WIPP Action Alert: Urge Your Members of Congress to Support the Accelerated Payments for Small Business Act!

Contact Your Members of Congress to Support the Accelerated Payments for Small Business Act (H.R. 5337)!

House Small Business Committee member, Rep. Steve Knight (R-CA) recently introduced the Accelerated Payments for Small Business Act of 2018 (H.R. 5337) which would direct federal agencies to make payments to small business prime contractors within 15 days of sending an invoice. This important legislation needs to move quickly to maintain assurance of prompt payment for small business contractors in the federal contracting arena.

Please contact your Representative and urge them to support the Accelerated Payments for Small Business Act of 2018.

Not sure what to say? Use this sample script:

My name is _____________, I am a constituent and [owner/founder/president] of [business name]. As a woman-owned small business contractor, I am calling to urge the Congress[woman/man] to co-sponsor H.R. 5337, the Accelerated Payments for Small Business Act of 2018. This bill is crucial for small business contractors, like me, because it would direct federal agencies to make payments to small business prime contractors within 15 days of sending an invoice. This is a common issue for small business contractors who rely on a consistent flow of income in order to be able to continue to serve their customer – the federal government. Ensuring prompt payment for small business contractors will help provide stability for companies who suffer large consequences when payments are delayed. Please ask the Congress(man/woman) to support H.R. 5337 and consider cosponsoring the bill. Thank you for your time.

Visit WIPP’s Legislative Action Center to Call Your Representative!

How Can My Unpopulated Small Business Joint Venture Get a Clearance?

When the SBA issued its final rule concerning its new Small Business Mentor Protégé Programs, it adopted a major change for 8(a) and small business joint ventures:  no more populated joint ventures. Instead, the rule provides that where a joint venture is formed as a separate legal entity, like a limited liability company, it may not have its own separate employees to perform contracts awarded to the joint venture.

Megan Connor.jpg

By Megan Connor, Partner PilieroMazz

For contractors well-versed in the National Industrial Security Program Operating Manual (“NISPOM”) and who otherwise pursue and perform cleared contracts, the SBA’s move away from populated joint ventures in favor of unpopulated joint ventures raises some eyebrows. A joint venture without any personnel of its own cannot obtain a facility clearance (“FCL”) because an FCL always depends on the personnel security clearance (“PCL”) of the company’s key management personnel, including the facility security officer (“FSO”). In other words, the only way a contractor receives an FCL is if it has cleared employees.So how, then, can a small business comply with the SBA’s regulations requirement for an unpopulated joint venture (if a separate legal entity) and the requirements of Defense Security Service and NISPOM?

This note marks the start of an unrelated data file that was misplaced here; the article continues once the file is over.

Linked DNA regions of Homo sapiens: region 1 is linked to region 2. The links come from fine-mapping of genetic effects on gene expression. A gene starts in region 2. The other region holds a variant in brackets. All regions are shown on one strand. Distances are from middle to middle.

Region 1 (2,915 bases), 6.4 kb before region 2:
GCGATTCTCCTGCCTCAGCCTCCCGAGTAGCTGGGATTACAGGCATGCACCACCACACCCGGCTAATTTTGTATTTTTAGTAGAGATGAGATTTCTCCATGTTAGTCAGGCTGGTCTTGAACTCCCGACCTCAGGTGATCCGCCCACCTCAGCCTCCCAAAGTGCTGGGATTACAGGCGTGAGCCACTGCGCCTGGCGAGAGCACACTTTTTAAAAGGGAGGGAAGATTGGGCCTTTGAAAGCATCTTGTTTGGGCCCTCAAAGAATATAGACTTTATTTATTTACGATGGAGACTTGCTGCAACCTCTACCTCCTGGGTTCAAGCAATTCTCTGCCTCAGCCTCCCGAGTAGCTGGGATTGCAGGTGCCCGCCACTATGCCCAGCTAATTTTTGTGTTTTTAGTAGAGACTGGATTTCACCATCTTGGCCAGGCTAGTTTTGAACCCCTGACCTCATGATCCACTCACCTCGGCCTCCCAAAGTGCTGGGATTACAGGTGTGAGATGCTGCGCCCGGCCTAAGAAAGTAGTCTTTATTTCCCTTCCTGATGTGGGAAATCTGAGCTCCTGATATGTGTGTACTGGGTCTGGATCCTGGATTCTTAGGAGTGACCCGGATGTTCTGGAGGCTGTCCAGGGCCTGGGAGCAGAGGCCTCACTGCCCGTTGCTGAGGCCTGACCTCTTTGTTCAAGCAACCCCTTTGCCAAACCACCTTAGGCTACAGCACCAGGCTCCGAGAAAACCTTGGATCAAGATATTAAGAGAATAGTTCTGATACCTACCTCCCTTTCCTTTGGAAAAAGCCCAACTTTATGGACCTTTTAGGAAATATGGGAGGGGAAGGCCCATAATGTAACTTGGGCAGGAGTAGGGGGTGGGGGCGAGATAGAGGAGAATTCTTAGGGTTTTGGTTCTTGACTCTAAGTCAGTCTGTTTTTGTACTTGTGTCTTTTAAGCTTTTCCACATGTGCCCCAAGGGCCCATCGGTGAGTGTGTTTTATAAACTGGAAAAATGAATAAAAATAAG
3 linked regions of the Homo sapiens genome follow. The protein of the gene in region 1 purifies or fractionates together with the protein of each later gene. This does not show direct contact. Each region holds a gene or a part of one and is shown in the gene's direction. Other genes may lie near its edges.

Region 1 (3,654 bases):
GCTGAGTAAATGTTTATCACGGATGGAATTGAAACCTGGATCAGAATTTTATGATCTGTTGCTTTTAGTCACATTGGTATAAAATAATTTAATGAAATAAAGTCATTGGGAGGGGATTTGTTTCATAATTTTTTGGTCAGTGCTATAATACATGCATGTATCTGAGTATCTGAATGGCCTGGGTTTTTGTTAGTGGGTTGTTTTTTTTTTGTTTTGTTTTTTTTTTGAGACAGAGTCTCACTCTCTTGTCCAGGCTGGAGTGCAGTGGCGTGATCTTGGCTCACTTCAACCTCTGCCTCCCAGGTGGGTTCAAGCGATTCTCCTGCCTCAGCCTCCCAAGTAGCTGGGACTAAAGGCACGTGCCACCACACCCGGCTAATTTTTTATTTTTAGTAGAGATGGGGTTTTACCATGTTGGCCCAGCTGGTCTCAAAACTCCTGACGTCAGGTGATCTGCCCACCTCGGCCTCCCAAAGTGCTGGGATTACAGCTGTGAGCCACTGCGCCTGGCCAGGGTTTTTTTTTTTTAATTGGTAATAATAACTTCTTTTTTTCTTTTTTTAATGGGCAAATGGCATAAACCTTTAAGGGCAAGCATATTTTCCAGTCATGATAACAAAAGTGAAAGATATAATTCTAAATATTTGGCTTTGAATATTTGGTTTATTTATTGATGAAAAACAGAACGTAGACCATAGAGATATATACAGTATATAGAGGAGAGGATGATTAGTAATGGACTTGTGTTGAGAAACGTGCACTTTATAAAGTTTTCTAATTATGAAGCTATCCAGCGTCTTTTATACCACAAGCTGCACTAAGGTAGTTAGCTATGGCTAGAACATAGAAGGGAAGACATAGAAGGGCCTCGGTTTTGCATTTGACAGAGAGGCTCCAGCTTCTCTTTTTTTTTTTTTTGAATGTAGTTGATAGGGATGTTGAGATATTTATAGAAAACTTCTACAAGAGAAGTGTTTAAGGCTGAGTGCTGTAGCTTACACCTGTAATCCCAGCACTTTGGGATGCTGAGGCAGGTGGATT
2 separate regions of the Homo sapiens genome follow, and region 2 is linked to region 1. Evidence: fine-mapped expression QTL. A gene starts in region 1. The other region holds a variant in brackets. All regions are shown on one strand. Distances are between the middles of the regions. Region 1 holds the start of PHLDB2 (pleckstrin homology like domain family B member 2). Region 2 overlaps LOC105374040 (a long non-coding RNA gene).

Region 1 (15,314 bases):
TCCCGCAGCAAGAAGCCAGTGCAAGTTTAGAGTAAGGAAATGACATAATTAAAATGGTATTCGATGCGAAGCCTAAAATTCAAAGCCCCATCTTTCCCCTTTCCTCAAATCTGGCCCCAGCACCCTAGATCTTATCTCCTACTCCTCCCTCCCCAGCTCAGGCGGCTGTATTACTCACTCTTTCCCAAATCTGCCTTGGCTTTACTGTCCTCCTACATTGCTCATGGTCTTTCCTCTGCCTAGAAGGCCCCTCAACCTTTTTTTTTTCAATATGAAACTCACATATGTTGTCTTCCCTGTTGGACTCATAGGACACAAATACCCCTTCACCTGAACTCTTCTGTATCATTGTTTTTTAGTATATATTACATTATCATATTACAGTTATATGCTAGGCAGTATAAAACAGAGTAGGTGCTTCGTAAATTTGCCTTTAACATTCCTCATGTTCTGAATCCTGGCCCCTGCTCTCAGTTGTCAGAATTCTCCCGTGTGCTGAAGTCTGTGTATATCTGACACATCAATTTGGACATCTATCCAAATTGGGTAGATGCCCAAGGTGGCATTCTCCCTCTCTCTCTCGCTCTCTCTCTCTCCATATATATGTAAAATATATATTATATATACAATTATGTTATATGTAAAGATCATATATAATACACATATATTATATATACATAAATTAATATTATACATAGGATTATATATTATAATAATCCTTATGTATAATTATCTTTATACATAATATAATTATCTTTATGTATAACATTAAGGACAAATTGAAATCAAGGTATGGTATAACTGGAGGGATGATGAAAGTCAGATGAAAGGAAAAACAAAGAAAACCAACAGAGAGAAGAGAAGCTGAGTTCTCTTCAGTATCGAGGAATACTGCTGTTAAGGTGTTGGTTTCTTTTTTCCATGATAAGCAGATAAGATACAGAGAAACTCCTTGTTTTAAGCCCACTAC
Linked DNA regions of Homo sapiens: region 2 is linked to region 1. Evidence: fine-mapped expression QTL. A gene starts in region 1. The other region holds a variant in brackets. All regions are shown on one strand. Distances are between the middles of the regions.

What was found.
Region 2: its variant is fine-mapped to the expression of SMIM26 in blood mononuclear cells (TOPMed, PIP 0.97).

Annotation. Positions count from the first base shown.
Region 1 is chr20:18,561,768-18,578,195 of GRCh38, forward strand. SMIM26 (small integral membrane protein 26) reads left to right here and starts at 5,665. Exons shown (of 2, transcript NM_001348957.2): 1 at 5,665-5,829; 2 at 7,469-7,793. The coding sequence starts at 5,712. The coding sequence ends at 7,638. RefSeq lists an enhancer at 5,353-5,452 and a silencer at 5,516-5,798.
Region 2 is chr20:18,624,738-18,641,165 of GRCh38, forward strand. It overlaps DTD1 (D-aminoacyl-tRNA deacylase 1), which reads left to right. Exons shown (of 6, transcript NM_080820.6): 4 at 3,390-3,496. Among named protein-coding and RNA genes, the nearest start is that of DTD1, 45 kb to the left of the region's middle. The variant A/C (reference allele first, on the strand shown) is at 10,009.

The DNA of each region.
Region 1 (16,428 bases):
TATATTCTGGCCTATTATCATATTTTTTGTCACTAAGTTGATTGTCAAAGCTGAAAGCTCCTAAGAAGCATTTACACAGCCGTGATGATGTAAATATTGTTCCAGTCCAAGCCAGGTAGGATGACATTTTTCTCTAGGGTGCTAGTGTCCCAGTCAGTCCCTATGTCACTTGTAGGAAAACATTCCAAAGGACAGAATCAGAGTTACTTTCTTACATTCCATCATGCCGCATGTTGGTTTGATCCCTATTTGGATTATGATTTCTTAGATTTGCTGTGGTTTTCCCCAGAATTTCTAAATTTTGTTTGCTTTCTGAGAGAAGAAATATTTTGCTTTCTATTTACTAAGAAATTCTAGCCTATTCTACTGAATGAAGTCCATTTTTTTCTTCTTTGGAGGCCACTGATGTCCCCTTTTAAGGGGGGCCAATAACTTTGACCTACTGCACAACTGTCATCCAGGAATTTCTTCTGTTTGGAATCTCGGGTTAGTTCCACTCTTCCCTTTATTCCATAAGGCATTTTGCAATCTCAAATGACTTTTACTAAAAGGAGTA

By “populating” the joint venture with administrative personnel. This is expressly allowed under SBA’s regulations. While the SBA does not want separate legal entity joint ventures populated with direct labor, the regulations expressly allow a joint venture to have “its own separate employees to perform administrative functions.”  13 C.F.R. § 121.103(h). Thus, a joint venture may be populated with employees and still be considered an unpopulated joint venture so long as these employees are not performing the contracts awarded to the joint venture.

The administrative personnel employed by an unpopulated joint venture can be the individuals upon whom the joint venture’s FCL is based. For instance, the joint venture could employ a single management position, the FSO, and the joint venture’s FCL would be contingent on the FSO’s PCL. Although the NISPOM requires the FSO tobe an employee of the cleared entity, there is no requirement for the FSO to be a full-time employee, so the FSO could split his time as the FSO of the joint venture and as the FSO of one of the venturers. The FSO could not perform direct labor on the joint venture’s contracts, but could (and should) be performing administrative functions, like supervising the joint venture’s compliance with the NISPOM and maintaining the joint venture’s records in the Joint Personnel Adjudication System.

____________________________________________________________________________________________Megan Connor is a partner with PilieroMazza and focuses her practice in the areas of government contracts, small business administration programs, business and corporate law, and litigation.  She may be reached at mconnor@pilieromazza.com.

Entrepreneurs shine during National Small Business Week

By Linda McMahon, SBA Administrator

Through awards ceremonies, media interviews and community events, we honor entrepreneurs whose achievements stand out. As an entrepreneur myself, I know the hard work that goes in to starting and building a small business – efforts that don’t often get the attention they deserve.